As the years slowly passed, revenues and traffic on the Las Vegas & Tonopah continued to decline. Daily service between Las Vegas and Goldfield was maintained until February of 1917 when tri-weekly service was substituted. Then, the problems brought about by World War I spelled the end of the line. Due to war shortages and efforts to economize, the Freight Traffic Committee of the U. S. Railroad Administration ordered that all perishable and merchandise traffic which formerly traveled via the Las Vegas & Tonopah would immediately be shipped only on the shorter Tonopah and Tidewater connections to the west coast. In other words, the Las Vegas & Tonopah was not allowed to haul anything but ore, and there was not much ore to be hauled. For a short while, the railroad was run by the Railroad Administration, but that body soon decided that the Las Vegas & Tonopah was “not considered essential or necessary to the uses of the Government,” and was turned loose.
By this time, it was a moot question whether the railroad was essential or necessary to anyone, and the end soon came. The Las Vegas & Tonopah had lost money every year since 1908, but never enough to make it consider abandonment of its lines. Revenues now plunged drastically and the road was faced with bankruptcy. The high prices paid for scrap metal during World War I stimulated Clark to salvage as much of his railroad as he could, and on September 18, 1918, he applied to the Railroad Commission of Nevada for permission to cease operations. On October 31st, the last train pulled off the line and the tracks were taken up and sold. With the demise of its line, the Las Vegas & Tonopah also abandoned its passenger station in Rhyolite, and one of the last surviving structures in that dying town entered the delinquent tax list.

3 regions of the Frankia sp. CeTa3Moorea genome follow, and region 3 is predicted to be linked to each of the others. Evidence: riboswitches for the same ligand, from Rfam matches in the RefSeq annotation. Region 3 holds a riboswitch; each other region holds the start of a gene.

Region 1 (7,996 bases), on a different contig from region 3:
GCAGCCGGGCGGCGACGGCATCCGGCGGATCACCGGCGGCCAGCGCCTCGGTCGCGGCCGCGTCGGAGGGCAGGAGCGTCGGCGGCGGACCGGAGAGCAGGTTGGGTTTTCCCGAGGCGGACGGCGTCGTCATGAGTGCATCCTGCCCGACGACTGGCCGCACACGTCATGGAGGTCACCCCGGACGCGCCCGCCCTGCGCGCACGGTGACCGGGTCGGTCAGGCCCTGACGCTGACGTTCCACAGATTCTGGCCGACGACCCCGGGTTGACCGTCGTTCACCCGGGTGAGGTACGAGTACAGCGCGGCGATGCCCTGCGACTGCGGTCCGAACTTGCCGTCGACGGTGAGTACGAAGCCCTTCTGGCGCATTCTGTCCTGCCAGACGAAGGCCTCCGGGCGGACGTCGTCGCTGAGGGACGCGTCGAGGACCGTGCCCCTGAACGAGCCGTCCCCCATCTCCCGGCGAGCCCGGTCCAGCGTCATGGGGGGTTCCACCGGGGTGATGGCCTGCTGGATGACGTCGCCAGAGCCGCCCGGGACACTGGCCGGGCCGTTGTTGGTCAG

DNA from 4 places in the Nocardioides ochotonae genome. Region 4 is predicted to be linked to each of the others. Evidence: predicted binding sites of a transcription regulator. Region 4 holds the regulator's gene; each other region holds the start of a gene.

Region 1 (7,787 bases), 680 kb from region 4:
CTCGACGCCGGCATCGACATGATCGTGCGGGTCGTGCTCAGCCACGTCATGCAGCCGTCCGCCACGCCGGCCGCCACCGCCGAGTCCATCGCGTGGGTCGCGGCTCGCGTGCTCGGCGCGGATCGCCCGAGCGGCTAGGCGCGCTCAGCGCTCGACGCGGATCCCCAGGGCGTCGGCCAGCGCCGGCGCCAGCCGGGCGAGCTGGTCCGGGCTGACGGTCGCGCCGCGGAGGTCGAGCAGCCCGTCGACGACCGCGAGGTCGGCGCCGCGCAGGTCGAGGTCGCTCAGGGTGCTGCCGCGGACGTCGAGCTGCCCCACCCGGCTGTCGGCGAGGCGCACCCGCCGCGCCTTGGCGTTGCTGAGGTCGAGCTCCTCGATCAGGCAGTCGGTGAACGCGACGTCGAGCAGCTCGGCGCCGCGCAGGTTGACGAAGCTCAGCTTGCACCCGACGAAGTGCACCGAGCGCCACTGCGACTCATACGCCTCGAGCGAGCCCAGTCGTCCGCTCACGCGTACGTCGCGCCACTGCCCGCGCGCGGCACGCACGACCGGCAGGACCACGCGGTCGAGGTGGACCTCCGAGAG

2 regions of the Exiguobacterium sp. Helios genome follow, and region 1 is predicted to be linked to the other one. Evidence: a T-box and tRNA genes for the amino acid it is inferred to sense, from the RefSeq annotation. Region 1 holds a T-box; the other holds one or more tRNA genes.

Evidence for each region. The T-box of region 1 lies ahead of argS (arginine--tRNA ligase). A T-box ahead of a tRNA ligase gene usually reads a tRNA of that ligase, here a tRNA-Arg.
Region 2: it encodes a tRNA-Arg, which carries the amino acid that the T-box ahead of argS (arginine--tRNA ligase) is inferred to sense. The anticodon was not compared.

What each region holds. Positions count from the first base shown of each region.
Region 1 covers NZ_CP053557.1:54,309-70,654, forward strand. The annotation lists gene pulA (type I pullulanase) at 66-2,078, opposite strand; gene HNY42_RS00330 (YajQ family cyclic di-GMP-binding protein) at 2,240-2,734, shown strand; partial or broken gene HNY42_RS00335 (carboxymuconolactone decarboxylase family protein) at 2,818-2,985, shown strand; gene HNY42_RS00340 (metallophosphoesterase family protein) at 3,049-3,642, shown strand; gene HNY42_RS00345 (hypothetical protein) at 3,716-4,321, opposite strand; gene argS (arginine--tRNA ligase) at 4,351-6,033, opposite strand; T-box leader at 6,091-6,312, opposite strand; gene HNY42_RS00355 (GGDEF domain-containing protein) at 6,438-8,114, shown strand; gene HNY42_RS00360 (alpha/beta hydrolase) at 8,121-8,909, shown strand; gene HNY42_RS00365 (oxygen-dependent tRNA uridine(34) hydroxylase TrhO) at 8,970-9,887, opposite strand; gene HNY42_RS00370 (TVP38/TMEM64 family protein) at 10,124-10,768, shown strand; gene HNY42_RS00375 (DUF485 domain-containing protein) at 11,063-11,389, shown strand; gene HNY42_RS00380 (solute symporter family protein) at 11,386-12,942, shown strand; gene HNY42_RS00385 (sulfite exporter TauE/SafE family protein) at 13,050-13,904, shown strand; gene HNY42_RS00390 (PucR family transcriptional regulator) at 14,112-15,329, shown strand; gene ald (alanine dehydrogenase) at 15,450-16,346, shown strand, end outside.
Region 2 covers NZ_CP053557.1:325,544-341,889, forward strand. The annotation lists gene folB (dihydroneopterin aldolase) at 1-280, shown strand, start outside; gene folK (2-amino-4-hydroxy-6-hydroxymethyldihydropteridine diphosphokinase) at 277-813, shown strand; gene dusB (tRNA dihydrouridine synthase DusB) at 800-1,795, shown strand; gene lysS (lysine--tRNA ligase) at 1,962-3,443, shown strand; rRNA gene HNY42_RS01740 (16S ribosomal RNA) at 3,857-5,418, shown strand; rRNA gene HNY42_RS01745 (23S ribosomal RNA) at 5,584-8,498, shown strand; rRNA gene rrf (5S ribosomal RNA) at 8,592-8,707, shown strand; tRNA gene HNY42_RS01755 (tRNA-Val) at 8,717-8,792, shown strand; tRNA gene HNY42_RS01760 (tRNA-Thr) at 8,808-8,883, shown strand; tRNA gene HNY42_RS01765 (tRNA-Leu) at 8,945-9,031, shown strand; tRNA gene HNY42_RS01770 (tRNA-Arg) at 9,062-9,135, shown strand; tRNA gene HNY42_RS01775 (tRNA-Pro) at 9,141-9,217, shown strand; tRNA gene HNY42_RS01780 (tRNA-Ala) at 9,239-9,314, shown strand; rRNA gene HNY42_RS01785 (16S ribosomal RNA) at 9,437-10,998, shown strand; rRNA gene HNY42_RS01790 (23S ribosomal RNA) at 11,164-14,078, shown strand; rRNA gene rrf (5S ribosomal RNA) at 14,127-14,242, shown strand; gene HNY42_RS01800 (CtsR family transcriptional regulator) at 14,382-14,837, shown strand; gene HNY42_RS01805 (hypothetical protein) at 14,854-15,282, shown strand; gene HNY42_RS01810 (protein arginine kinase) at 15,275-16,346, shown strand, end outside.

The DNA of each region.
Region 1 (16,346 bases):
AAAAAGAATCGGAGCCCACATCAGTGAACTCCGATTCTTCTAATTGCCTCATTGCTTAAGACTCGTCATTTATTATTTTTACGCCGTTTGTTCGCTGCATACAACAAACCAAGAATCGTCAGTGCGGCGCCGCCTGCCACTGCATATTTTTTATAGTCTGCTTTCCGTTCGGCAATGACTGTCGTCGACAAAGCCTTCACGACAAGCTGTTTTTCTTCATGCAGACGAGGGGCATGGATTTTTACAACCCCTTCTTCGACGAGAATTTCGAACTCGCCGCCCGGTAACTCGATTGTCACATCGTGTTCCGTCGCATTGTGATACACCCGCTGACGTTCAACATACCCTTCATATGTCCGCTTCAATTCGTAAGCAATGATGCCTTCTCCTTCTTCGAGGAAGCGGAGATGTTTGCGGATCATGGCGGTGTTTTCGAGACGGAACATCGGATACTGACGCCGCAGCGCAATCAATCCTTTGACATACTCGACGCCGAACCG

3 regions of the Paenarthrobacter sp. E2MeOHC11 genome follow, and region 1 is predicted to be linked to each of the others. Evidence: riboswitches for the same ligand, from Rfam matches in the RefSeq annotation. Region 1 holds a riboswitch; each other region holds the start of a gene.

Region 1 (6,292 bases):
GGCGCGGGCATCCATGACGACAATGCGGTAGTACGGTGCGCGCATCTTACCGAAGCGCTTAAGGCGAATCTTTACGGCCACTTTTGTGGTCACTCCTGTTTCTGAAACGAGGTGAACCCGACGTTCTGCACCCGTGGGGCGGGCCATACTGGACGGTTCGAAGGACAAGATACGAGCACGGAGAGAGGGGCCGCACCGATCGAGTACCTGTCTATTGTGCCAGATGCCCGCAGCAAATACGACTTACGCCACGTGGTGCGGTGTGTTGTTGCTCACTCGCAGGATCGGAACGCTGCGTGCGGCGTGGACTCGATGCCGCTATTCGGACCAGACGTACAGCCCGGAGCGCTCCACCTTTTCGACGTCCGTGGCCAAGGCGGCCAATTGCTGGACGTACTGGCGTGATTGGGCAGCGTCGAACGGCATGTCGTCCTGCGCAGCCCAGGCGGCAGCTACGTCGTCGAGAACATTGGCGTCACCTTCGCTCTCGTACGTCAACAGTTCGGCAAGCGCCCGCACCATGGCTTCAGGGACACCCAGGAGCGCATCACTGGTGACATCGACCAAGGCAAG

Following the death of the Las Vegas & Tonopah, the Bullfrog-Goldfield Railroad returned to its old partner, the Tonopah & Tidewater, and the two roads combined operations. For all practical purposes, the Tonopah & Tidewater operated the line for the entire distance from Ludlow to Goldfield, for the Bullfrog-Goldfield had almost no rolling stock or engines left. Nevertheless, the railroad continued to operate as long as the Goldfield mines operated. As the 1910s gave way to the 1920s, those mines began to close down one after another, and revenues on the Bullfrog-Goldfield slowly and surely declined. Finally, in January of 1928, that railroad was also abandoned.
Thus the Tonopah & Tidewater, which had been the last railroad to reach the Bullfrog District, was left as the last and only railroad operating in the vicinity. As the gold mines in the region began to play out, the Tonopah & Tidewater relied more and more upon its borax mines in the vicinity for revenue. Other scattered clay, marble and talc mines contributed enough freight to enable the railroad to operate feebly through the 1910s and the 1920s, and the road became a lifeline to the scattered population of the southern Nevada desert.